A tanker that had been used to transport crude oil from Iraqi Kurdistan appeared unladen around 30km off the Israeli coast on 19 August, according to Reuters news agency.
Citing ship tracking data, Reuters said the Kamari tanker had been spotted, with a partial load on 17 August, to the north of Egypt's Sinai, where it turned off its satellite transponder, before reappearing empty off Israel's coast two days later.
The tanker was first loaded at the Turkish Mediterranean port of Ceyhan in early August, before making a delivery to Croatia via another ship.
Hungary's MOL Group, which has assets in Iraqi Kurdistan, said it had purchased around 600,000 barrels of Kurdish crude that was unloaded at the Croatian port of Omisalj.
A tanker first unloaded Kurdish crude at the Israeli port of Ashkelon in late June, and Israel has been a vocal supporters of Kurdistan's right to self-determination.
For its part, the Kurdistan Regional Government (KRG) has previously denied selling oil to Israel "directly or indirectly".
The semi-autonomous region in northern Iraq has enraged Baghdad by exporting oil independently in recent months.
Iraq's central government has said the constitution gives it the sole rights to sell oil on international markets, while Arbil, the capital of the semi-autonomous region, has said it is permitted to sell oil without Baghdad's approval.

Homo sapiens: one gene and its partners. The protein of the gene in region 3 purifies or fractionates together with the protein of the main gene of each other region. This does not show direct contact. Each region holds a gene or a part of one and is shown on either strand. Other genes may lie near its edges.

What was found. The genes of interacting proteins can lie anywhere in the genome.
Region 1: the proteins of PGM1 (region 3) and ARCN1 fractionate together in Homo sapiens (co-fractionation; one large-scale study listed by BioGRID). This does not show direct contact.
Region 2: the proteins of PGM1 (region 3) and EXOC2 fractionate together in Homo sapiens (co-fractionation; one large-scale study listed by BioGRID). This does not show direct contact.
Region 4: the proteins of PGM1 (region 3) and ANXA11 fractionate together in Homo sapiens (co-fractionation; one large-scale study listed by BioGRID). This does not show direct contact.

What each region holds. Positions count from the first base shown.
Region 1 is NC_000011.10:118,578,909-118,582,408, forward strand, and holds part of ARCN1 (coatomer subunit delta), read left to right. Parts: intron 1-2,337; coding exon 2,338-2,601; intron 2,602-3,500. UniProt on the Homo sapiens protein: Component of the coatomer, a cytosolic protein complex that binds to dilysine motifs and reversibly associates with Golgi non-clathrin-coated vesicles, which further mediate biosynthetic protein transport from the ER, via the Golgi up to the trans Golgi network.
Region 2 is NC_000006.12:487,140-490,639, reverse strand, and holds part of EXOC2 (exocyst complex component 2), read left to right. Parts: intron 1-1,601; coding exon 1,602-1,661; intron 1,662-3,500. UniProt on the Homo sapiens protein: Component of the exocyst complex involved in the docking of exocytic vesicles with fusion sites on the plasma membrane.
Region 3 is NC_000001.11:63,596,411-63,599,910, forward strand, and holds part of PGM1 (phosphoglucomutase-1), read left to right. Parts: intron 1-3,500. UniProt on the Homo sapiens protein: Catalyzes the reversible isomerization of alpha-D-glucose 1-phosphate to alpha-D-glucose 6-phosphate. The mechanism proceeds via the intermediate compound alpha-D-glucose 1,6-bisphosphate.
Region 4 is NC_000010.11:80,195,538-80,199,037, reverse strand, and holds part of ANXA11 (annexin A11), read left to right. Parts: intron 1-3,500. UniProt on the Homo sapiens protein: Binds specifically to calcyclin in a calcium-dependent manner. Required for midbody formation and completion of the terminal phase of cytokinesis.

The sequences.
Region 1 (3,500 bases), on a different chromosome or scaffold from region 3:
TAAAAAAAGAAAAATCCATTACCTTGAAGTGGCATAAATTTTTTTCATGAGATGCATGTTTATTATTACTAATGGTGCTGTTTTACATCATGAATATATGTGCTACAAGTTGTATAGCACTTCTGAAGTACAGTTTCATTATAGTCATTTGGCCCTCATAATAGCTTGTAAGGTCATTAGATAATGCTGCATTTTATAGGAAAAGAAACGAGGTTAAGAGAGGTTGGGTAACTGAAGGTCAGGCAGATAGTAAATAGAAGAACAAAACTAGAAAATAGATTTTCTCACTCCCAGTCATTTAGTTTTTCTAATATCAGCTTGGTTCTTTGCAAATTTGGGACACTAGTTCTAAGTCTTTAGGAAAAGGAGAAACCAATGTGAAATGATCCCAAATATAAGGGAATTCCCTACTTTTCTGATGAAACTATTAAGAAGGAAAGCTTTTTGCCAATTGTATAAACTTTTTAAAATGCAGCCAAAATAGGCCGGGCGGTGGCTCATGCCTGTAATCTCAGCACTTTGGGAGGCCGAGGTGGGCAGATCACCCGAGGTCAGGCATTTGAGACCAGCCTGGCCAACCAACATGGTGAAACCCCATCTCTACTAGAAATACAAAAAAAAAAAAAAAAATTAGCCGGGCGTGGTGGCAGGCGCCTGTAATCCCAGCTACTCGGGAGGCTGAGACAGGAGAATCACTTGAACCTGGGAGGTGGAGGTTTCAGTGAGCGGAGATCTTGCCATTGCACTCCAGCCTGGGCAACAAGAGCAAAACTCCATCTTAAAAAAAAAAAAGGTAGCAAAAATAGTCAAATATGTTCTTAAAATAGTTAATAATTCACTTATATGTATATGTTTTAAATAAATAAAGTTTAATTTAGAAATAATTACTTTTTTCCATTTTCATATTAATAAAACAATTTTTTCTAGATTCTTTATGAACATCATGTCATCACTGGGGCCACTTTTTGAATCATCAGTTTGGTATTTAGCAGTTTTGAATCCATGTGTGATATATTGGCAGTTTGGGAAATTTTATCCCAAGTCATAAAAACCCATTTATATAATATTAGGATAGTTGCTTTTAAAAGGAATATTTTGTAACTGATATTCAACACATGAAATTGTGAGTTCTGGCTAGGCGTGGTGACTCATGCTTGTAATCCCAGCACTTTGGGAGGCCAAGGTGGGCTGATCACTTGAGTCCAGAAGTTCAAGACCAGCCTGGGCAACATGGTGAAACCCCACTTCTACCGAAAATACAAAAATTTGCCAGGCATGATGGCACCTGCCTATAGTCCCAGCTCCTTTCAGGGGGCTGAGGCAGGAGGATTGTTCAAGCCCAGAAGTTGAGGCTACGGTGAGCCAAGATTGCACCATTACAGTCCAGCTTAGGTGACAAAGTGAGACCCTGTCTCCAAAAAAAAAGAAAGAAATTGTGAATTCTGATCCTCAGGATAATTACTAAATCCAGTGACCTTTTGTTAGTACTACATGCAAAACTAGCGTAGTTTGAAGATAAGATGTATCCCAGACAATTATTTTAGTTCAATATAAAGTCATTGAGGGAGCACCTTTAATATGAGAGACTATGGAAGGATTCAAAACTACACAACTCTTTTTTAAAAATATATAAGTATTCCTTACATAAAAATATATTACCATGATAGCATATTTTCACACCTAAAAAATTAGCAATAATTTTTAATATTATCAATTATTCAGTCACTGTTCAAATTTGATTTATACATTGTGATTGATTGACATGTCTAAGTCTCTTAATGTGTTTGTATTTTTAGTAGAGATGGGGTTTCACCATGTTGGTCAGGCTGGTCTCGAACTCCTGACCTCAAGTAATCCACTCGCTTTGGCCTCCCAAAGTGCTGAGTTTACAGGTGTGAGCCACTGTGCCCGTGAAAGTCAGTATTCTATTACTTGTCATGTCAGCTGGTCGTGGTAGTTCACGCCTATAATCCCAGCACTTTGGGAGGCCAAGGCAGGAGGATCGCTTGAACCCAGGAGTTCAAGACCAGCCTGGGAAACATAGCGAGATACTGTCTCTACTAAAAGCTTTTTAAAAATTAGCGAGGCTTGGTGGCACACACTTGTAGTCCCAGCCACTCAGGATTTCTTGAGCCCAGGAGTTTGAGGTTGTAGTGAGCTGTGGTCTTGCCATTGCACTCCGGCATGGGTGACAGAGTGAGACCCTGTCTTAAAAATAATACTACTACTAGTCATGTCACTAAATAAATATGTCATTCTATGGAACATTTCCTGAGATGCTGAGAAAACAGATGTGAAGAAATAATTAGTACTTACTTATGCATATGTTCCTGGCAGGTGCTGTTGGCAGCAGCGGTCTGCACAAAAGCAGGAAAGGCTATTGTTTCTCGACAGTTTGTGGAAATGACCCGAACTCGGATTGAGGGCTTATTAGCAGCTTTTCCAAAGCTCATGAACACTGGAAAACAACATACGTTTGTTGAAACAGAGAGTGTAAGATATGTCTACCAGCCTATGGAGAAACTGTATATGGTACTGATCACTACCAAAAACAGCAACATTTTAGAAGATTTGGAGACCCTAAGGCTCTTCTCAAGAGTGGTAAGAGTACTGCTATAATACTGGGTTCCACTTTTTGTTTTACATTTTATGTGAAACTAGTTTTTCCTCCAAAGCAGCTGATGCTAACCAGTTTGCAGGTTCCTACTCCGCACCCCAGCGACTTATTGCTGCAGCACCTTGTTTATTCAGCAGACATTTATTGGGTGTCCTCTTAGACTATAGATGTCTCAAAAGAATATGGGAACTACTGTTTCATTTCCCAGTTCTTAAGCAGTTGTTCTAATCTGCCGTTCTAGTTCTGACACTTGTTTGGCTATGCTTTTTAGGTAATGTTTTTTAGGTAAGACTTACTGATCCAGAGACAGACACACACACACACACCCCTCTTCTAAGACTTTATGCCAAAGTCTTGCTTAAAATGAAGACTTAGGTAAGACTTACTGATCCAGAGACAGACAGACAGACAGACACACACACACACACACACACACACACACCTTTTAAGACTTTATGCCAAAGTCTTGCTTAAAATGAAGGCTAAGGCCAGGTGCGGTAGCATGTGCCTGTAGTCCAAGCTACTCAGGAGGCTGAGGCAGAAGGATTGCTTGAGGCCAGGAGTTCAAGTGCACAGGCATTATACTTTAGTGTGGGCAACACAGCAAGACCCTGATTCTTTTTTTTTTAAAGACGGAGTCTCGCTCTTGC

The KRG began transporting major volumes of oil via a new pipeline to Turkey early in 2014, but the oil was only loaded on to a tanker for export in May.
Baghdad and Arbil have been involved in a long-running dispute over revenues from oil sales, as well as a long-running budget dispute that has seen the northern region lose its share of the national budget.
Baghdad has launched legal challenges against sales of Kurdish oil, blocking one sale to in Morocco and another in the US, but the Kurds have persisted with efforts to sell oil as they seek to boost their state coffers at a time of heightened insecurity in the region.
Fighters from the Islamic State seized vast swathes of territory in northern Iraq in June, which they have consolidated in recent weeks. The Kurds believe the jihadist militants could use their newly seized territory to launch attacks on Kurdish controlled positions.